Believe it or not, there was a time when both art and the environment were chock full of government money. And because of this, America was endowed with its iconic national park prints. You've probably seen them before—crisp and figurative, while capturing the most provocative elements of our nation's famed landmarks.
The Works Progress Administration (WPA) was a New Deal federal program in the 1930s and 1940s that put millions of people back to work during the Great Depression. Under President Roosevelt, it bore the Federal Art Project, which commissioned thousands of posters celebrating nature, science, and exploration. Today, as we struggle to keep public arts programs alive, our country is still covered in WPA works that remind us of their potential for economic and cultural profit.
Meanwhile, the Civilian Conservation Corps (CCC), also a work relief effort, galvanized able bodies to restore our national parks and forests. It employed up to 3 million men, including 15,000 Native Americans, to the tune of $30 per person each month. Over nearly a decade, CCC members planted three billion trees; constructed scenic roadways and outdoor recreation structures still in use; built fish hatcheries and reintroduced wildlife to native ecosystems; developed new conservation methods; and controlled wildfires.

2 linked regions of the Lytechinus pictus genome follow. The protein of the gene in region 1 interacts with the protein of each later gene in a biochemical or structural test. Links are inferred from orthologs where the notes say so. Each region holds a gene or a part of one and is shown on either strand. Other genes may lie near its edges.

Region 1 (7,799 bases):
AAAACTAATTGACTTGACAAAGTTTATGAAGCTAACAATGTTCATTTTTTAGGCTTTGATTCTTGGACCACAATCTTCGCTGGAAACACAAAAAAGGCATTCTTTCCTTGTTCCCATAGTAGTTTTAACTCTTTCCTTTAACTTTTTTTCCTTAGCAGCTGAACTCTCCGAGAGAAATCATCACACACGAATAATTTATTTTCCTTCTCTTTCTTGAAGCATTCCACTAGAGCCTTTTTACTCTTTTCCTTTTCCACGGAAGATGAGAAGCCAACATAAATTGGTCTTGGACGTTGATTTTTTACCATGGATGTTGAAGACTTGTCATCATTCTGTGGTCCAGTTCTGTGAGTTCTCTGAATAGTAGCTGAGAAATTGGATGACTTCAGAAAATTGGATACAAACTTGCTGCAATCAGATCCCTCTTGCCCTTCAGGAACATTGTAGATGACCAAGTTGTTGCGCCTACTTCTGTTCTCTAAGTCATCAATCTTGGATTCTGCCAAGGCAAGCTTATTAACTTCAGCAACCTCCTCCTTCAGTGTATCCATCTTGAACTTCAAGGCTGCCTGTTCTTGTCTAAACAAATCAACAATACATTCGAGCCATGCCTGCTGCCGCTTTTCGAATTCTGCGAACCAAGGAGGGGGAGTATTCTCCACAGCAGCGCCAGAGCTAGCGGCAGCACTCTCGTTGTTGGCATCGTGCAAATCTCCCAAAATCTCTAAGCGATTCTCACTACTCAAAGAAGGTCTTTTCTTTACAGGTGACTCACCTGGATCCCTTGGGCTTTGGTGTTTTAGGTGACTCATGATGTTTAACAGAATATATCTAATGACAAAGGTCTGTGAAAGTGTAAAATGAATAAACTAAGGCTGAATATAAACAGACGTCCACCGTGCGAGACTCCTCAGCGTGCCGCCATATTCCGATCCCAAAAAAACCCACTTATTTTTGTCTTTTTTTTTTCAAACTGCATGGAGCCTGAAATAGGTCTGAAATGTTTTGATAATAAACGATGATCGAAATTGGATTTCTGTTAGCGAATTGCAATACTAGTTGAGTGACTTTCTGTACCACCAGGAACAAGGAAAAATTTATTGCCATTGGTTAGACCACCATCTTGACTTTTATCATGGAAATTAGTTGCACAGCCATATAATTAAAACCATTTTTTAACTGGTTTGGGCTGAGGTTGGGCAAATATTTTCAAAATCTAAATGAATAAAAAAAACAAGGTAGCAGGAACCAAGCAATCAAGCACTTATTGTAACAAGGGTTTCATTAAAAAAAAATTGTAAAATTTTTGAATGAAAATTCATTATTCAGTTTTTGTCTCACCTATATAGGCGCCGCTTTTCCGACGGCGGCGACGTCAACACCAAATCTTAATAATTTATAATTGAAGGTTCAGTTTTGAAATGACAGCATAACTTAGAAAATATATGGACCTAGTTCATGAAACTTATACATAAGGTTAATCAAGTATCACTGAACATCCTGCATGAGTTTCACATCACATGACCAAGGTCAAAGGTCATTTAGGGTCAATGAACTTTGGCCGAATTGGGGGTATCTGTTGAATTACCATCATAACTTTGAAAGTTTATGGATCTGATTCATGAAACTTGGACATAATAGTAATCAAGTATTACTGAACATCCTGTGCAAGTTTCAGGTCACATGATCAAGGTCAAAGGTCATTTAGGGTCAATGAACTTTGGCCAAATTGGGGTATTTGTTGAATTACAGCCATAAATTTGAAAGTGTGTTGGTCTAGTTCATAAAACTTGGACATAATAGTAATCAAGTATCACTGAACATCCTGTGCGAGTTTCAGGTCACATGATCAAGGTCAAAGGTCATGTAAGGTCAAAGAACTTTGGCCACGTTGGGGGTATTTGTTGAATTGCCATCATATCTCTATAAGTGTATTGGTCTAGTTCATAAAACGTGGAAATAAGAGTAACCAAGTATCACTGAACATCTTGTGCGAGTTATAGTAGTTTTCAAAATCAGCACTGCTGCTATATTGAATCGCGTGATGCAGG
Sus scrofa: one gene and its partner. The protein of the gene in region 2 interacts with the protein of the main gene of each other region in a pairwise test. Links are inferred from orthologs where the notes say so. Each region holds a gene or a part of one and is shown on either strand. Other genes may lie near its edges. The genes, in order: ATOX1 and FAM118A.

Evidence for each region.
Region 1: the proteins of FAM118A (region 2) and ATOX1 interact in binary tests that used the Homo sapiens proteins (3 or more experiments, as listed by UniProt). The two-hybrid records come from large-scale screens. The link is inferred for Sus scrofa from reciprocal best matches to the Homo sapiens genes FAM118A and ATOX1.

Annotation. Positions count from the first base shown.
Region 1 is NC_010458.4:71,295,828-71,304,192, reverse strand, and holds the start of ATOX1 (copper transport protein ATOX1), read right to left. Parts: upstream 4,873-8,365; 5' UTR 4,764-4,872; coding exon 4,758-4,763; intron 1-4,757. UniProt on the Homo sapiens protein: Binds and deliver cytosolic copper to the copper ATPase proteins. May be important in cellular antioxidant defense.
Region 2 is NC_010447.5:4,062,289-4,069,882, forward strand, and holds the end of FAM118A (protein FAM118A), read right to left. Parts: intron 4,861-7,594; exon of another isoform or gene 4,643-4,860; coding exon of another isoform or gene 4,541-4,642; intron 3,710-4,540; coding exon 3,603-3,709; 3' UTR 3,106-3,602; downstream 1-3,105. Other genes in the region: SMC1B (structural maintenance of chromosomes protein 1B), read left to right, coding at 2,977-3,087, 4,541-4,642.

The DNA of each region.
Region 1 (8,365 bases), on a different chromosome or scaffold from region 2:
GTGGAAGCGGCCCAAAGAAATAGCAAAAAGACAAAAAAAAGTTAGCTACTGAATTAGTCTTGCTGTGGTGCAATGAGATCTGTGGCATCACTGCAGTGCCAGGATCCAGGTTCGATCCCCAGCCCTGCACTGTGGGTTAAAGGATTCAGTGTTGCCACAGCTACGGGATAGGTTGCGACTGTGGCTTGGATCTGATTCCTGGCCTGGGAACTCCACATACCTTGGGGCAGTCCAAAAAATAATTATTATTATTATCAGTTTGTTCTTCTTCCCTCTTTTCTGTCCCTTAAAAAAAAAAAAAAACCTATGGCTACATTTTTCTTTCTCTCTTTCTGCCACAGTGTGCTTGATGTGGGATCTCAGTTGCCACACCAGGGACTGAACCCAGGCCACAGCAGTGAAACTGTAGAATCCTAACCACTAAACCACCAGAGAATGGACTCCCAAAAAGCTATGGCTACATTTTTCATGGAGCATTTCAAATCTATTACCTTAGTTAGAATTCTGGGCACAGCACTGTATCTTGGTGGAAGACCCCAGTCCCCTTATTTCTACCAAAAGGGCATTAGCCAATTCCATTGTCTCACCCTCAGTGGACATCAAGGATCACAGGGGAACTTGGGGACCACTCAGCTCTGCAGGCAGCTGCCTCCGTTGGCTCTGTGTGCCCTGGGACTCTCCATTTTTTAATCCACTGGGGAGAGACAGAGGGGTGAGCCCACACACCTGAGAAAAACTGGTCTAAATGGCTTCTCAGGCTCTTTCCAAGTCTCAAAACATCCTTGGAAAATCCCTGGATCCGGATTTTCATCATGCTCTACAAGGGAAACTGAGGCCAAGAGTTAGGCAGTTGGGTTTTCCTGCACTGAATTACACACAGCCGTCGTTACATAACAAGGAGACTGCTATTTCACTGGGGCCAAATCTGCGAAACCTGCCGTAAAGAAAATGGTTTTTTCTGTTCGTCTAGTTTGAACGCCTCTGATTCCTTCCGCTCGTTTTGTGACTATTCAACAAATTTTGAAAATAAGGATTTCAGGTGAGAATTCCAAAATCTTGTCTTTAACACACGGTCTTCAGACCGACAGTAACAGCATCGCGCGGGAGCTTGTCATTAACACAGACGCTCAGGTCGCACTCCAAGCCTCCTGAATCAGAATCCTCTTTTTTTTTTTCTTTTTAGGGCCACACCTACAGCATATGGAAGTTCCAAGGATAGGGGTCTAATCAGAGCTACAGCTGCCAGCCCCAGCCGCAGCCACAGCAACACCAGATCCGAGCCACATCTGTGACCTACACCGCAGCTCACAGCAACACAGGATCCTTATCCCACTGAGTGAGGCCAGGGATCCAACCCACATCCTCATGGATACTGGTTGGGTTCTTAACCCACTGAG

The WPA era not only catalyzed an artistic renaissance in America—giving visual artists like Mark Rothko, Willem de Kooning, and Jackson Pollock some of their first commissions—it also breathed new life into environmental conservation. The natural wonders immortalized in print might not look as magnificent today were it not for these programs.
It's a different time now. President Trump's 2018 budget delivered fatal cuts to the Interior Department and Environmental Protection Agency, while completely eliminating funding for the National Endowment for the Arts and National Endowment for the Humanities. Congress can change the discretionary spending part of the budget, however. Issues such as public lands generally see bipartisan support, but the fate of public arts is uncertain.
With that in mind, it's always nice to look back and feel good about the things we've accomplished. Plus, looking at pretty pictures never made anyone depressed.
Approximately 2,000 WPA prints are believed to exist, according to the Library of Congress, where many of the originals are archived.